Coping with common discomforts of pregnancy

Pregnant woman sleeping on her side in bed

Coping with common discomforts of pregnancy

Article Published on September 3, 2017

By Physiotherapist- Lauren Clarke
During pregnancy many physical changes occur which may cause concern for some women and have little or no impact on others. Below is a list of a few tips to help you to manage them. Please contact your healthcare provider if any of these symptoms are severe.

What can you do to keep your bladder ‘healthy’?

• Drink well:
o For adults two litres of fluid everyday is encouraged, mostly water.
o Be aware that the recommended fluid intake may vary with weather, exercise and other health conditions.
o Aim to drink gradually and consistently over the course of the day rather than drinking too much later in the day to prevent needing to empty frequently overnight.
• Avoid bladder irritants:
o These are drinks that irritate the bladder and may make you go to the toilet more often or more urgently. Examples of drinks to minimise include coffee, tea, chocolate or cola drinks, and soft or artificially sweetened drinks.
o Aim for no more than two of these drinks per day and avoid them in the late afternoon and evening
• Avoid going ‘just in case’:
o Go to the toilet only when your bladder is full and you need to go.
• Practise good toileting habits:
o Do not hover over the toilet seat.
o Take your time to empty your bladder – ensure that you do not rush if you have not completely emptied.
o If you feel your bladder is not empty after voiding, stand up, sit back down again, lean forwards and have a second attempt.
o Do not strain to empty. Instead try rocking the pelvis backwards and forwards or do a small sit to stand then try to empty again if this is a problem for you.

Practise good bowel habits:

• Eat a high fibre diet (fruit, vegetables, wholemeal grains and cereals). Try to include fibre with each meal.
• Discuss the use of aperients (medications used to minimise constipation) with your treating pelvic floor physiotherapist if your stools become harder and more difficult to pass.
• Avoid straining during your bowel motion. Adopt a good position on the toilet (see diagram):
 Lean forward with a straight back
 Rest your arms on your thighs
 Raise your heels coming up onto your toes, so that your knees are higher than your hips.
 To empty, relax your abdominals and bulge your tummy out. It can help to support your perineum with your hand.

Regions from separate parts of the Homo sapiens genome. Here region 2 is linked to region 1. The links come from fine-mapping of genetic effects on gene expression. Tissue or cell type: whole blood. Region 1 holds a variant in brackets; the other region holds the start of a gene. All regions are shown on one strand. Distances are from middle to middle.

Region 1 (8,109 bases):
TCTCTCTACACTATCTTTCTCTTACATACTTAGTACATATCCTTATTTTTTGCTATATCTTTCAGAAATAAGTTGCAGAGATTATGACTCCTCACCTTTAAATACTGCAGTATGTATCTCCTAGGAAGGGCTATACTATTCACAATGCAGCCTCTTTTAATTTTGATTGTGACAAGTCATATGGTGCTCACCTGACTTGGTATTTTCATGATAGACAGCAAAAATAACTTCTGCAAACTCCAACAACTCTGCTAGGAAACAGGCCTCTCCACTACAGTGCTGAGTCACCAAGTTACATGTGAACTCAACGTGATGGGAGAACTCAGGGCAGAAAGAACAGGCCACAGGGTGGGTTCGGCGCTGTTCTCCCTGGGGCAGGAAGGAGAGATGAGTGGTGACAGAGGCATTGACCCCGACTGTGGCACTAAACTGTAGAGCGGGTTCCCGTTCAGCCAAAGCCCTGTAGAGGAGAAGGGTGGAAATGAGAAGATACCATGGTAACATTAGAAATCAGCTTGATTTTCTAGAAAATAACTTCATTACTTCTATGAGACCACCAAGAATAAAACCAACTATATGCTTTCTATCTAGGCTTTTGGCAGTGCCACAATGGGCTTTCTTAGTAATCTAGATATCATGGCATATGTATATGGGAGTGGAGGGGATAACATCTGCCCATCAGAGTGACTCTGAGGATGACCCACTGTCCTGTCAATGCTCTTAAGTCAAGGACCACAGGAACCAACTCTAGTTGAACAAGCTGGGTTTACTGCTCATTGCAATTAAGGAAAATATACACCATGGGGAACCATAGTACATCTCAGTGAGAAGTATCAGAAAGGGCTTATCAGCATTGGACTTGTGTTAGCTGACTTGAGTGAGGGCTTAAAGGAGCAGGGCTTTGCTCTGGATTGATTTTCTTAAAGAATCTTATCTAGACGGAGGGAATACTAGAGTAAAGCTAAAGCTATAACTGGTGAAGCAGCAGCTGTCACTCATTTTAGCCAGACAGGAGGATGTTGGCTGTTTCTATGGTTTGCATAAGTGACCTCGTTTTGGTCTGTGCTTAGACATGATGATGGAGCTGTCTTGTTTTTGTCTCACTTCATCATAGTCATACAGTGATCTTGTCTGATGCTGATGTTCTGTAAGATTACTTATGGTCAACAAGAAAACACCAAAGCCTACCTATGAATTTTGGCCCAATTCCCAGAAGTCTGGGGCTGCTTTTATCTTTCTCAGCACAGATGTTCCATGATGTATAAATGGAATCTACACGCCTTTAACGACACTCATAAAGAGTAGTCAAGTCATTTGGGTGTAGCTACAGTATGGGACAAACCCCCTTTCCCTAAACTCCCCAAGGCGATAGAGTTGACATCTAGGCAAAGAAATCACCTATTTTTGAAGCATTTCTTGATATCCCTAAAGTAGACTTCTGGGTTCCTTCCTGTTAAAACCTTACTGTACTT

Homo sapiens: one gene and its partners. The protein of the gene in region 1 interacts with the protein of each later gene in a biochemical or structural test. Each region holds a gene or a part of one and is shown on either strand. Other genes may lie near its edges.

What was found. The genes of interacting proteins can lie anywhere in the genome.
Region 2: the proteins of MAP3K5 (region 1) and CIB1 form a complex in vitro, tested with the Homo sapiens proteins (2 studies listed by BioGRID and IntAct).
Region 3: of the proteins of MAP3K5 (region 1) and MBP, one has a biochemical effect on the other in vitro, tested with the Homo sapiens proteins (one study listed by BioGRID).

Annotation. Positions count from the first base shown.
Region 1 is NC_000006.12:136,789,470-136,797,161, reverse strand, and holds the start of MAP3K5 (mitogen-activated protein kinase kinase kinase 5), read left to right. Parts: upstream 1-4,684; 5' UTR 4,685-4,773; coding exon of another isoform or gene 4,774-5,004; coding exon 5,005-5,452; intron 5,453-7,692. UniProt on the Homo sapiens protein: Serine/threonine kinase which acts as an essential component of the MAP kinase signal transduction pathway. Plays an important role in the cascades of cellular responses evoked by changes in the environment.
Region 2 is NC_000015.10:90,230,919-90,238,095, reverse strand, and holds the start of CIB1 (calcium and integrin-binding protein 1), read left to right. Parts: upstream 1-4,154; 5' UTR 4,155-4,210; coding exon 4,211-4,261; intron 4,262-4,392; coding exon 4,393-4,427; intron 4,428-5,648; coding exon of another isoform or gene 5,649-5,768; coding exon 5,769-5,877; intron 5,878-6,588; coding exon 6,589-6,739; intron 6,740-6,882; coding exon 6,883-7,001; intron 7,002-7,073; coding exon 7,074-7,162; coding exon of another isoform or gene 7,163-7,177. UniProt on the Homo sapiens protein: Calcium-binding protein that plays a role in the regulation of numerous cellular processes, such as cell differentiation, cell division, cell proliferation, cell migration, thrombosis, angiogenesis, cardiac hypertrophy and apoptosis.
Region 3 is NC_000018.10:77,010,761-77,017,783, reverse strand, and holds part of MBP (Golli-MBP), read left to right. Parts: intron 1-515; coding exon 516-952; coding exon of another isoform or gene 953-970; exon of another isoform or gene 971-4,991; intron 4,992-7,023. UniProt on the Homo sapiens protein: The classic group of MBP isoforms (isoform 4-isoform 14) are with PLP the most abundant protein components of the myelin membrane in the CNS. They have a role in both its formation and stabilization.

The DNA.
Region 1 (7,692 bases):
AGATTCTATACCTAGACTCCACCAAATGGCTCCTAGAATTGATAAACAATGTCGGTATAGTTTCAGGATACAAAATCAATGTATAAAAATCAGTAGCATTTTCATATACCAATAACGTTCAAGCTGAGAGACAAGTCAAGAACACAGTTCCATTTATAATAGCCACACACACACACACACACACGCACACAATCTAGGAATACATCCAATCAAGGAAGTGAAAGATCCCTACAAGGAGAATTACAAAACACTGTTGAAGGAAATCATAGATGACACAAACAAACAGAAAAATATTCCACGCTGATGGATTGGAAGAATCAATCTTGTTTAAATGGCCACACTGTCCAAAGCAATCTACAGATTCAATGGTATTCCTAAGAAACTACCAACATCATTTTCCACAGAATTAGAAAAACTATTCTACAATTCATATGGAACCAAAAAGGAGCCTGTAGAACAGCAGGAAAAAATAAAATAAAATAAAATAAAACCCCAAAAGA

What are haemorrhoids?

• Haemorrhoids are swollen veins that usually occur around the rectum and the anus (back passage) that may cause itching, pain or aching. They may bleed when you open your bowels and can make going to the toilet uncomfortable. They very commonly occur in pregnancy due to pressure from the baby’s head and can be triggered by constipation.
• Follow the guidelines above for good bowel habits and ensure you speak to your treating obstetric team or pelvic floor physiotherapist if they are causing bother.

Varicose veins and swollen ankles:

Varicose veins and swollen ankles commonly occur in late pregnancy. They occur because of extra fluid in the tissues during pregnancy and increased blood volume placing greater strain on your veins. The hormone progesterone also causes the walls of your veins to relax or dilate.
• Avoid crossing your legs and standing for long periods.
• When sitting, elevate your legs and circle your feet to improve circulation.
• Calf raise exercises may help (standing, repeatedly rise up and down onto your toes 10 to 20 times). Repeat regularly throughout the day.
• If your varicose veins become painful or prominent you may need to wear support stockings. Speak to your doctor or physiotherapist as to where to purchase these products.

How do I reduce muscular cramping?

Cramps in the foot, leg and thigh are common during pregnancy, especially if resting in bed. It is not known what causes cramping but to help relieve this muscle spasm:
• Massage the affected area.
• Do some calf stretches during the day (standing in a lunge, front knee bent, back knee straight, drop your heel towards the ground, hold for 30 seconds, repeat this 5 times, 3 times per day).
• Make sure you drink plenty of water.
• Take a pregnancy multivitamin daily.

I’m having difficulty sleeping. What tips can I try to make myself more comfortable?

Pregnant woman sleeping on her side in bed

• Lie on your side with a pillow under your tummy and/or one between your knees.
• Avoid stimulants such as tea, coffee and alcohol prior to bed.
• Shower prior to bed to help you to relax.
• Listen to some relaxing music or meditate prior to sleeping.

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